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Southern Baptists elect Rev. Ronnie Floyd president

By ADELLE M. BANKS
Religion News Service
RNS-RONNIE-FLOYD
Courtesy Matt Miller via Baptist Press - Courtesy Matt Miller via Baptist Press
Ronnie Floyd speaks at the opening of the 2014 Southern Baptist Convention Pastors' Conference. The convention later elected him president.

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  • The Ronnie Floyd file

    Who: The newly elected president of the Southern Baptist Convention, Floyd was nominated before, in 2006, but lost to Frank Page. On Tuesday, he received 52 percent of the vote. He will serve one year and be eligible for another one-year term.

    Age: 58, born in Gonzales, Texas

    Seminary: Southwestern Baptist Theological Seminary (M.Div. and D.Min.)

    Church: Senior pastor, Cross Church in northwest Arkansas

    On the record: “It’s been 100 years since the United States has experienced the last great, great movement of the Lord. We’re overdue. It’s past time. We must have that movement,” Floyd at a 2014 SBC press conference.



BALTIMORE Pushing back against a cultural tide of growing acceptance of transgender people, Southern Baptists adopted a statement affirming the creation of “two distinct and complementary sexes.”

The resolution was passed overwhelmingly Tuesday as 5,000 people attended the annual meeting of the nation’s largest Protestant denomination and elected as president the Rev. Ronnie Floyd, pastor of a northwest Arkansas megachurch.

The delegates, known as “messengers,” affirmed “God’s good design that gender identity is determined by biological sex and not by one’s self-perception.”

They added that they had compassion for people with gender conflicts, called them “image-bearers of Almighty God” and condemned “acts of abuse or bullying committed against them.”

But they went on the record to oppose gender assignment surgery and cross-sex hormone therapies. They expressed their hope that transgender people would “experience renewal” through a faith in Jesus.

Ross Murray, who runs the religion program at the LGBT advocacy organization GLAAD, criticized the statement for being inconsistent. “They want to both welcome people in and yet do not want to recognize them as a full person and probably even more fully as a child of God,” he said. “The Southern Baptist Convention is so much missing out on the opportunity to connect with another part of God’s creation.”

In other action:

• Baptists affirmed “the sufficiency of Scripture regarding the afterlife” and criticized best-selling movies and books that have focused on heaven and suggested descriptions of it.

• The Baptists, whose denomination was founded by supporters of slave-owning missionaries, passed another statement marking the 50th anniversary of the Civil Rights Act. It said they “lament and repudiate this nation’s long history of racial segregation as well as the complicity of Southern Baptists who resisted or opposed the dismantling of the evil of racial hierarchy in our churches or society.”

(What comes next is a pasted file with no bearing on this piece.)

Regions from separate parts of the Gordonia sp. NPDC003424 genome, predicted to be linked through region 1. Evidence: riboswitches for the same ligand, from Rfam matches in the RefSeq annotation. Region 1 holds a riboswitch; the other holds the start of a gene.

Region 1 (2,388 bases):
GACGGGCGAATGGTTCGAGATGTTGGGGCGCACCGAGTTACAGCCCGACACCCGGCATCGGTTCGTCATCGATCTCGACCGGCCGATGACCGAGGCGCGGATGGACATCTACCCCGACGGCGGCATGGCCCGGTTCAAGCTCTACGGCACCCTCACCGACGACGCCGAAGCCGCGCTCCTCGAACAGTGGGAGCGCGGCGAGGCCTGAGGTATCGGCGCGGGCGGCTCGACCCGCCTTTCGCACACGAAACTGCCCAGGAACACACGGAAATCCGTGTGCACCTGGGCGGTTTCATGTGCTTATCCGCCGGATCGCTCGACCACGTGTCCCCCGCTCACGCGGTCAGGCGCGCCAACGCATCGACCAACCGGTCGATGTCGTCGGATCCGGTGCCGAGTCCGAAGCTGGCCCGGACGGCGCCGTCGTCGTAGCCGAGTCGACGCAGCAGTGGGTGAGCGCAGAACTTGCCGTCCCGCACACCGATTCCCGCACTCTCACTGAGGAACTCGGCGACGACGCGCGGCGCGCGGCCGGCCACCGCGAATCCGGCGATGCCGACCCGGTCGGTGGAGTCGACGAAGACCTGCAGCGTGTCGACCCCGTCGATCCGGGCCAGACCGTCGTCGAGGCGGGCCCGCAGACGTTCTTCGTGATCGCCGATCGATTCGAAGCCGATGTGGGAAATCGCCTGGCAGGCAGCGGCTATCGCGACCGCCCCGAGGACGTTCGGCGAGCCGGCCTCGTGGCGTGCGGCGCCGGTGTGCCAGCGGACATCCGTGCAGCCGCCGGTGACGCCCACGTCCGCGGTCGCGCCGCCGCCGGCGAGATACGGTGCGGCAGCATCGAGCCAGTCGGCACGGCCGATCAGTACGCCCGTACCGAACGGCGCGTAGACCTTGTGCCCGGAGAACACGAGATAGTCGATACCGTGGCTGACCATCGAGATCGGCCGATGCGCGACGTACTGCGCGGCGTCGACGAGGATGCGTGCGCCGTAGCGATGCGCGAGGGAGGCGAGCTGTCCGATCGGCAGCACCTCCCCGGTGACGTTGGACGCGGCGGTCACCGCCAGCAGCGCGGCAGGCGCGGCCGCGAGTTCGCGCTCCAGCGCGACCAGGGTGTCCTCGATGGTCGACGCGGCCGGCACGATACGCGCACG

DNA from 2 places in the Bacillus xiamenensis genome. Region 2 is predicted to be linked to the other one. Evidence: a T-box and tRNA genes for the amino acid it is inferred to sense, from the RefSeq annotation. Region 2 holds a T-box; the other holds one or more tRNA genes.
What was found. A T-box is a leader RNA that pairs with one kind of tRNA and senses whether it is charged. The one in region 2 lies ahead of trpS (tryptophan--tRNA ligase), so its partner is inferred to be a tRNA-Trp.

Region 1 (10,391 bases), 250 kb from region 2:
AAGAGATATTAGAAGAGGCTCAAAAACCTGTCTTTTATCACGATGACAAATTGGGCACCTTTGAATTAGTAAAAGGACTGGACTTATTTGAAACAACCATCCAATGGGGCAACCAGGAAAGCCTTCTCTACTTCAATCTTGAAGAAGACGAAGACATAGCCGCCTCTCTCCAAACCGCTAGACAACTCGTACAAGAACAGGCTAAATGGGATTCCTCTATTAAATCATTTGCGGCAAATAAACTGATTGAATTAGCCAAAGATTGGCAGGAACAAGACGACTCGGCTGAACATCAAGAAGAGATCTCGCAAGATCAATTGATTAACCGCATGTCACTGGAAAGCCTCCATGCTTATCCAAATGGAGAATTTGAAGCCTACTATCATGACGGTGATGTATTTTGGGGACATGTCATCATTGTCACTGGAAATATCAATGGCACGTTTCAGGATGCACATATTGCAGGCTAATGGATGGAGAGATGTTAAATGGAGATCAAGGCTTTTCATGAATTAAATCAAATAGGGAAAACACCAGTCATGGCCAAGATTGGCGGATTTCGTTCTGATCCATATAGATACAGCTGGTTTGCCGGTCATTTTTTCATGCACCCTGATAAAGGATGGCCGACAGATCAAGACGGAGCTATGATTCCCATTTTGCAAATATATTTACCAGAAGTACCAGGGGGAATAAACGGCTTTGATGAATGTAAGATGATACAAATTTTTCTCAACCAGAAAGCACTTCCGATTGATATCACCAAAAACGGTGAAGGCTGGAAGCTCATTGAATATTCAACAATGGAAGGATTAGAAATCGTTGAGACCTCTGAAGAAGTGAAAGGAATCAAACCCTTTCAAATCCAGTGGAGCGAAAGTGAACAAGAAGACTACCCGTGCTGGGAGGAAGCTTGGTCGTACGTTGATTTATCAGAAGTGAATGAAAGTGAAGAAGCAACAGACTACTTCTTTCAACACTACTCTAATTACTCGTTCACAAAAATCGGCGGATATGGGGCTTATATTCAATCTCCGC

• A resolution affirmed their opposition to government sponsorship of casinos and lotteries and asked Americans to join in a call to end the practice, which they say has amounted to “corrupt deals” and “broken dreams.”

• They rejected predatory payday lending, calling those who are engaged in it to “consider the great damage they are causing in the lives of vulnerable people and to adopt a just lending model.” The Baptists suggested churches and employers should provide other ways to solve short-term financial problems in their communities, including financial stewardship classes.

• They prayed Wednesday that the Supreme Court would rule in favor of the Green family, the evangelical owners of the Hobby Lobby craft chain that challenged the contraception mandate in the Affordable Care Act.

“God, we ask for a favorable, favorable ruling by the Supreme Court of the United States for the cause of religious liberty,” prayed the Rev. Ronnie Floyd, incoming president of the Southern Baptist Convention.

Steve and Jackie Green, who attend a Southern Baptist church in Oklahoma, were honored during the annual meeting and given a standing ovation. They have been heralded by conservative Christians for challenging the mandate that they believe would require them to cover abortion-inducing drugs as part of their employee insurance plans.

• The SBC’s Ethics and Religious Liberty Commission honored Saeed Abedini, an Iranian-American pastor who has been imprisoned in Tehran for his house church work. His award was accepted by his wife, Naghmeh Abedini, who has worked for his release.

• As the meeting concluded Wednesday, representatives of Survivors Network of those Abused by Priests passed out fliers outside urging the denomination to take stronger steps to safeguard children from abuse and prevent cover-ups of clergy sexual offenders.

Roger “Sing” Oldham, spokesman for the SBC’s Executive Committee, said Southern Baptists are regularly reminded they are responsible for reporting child abuse accusations. “The Southern Baptist Convention remains clear and unambiguous in its condemnation of sex abuse of any kind and views molestation of innocent children as particularly heinous,” he said.

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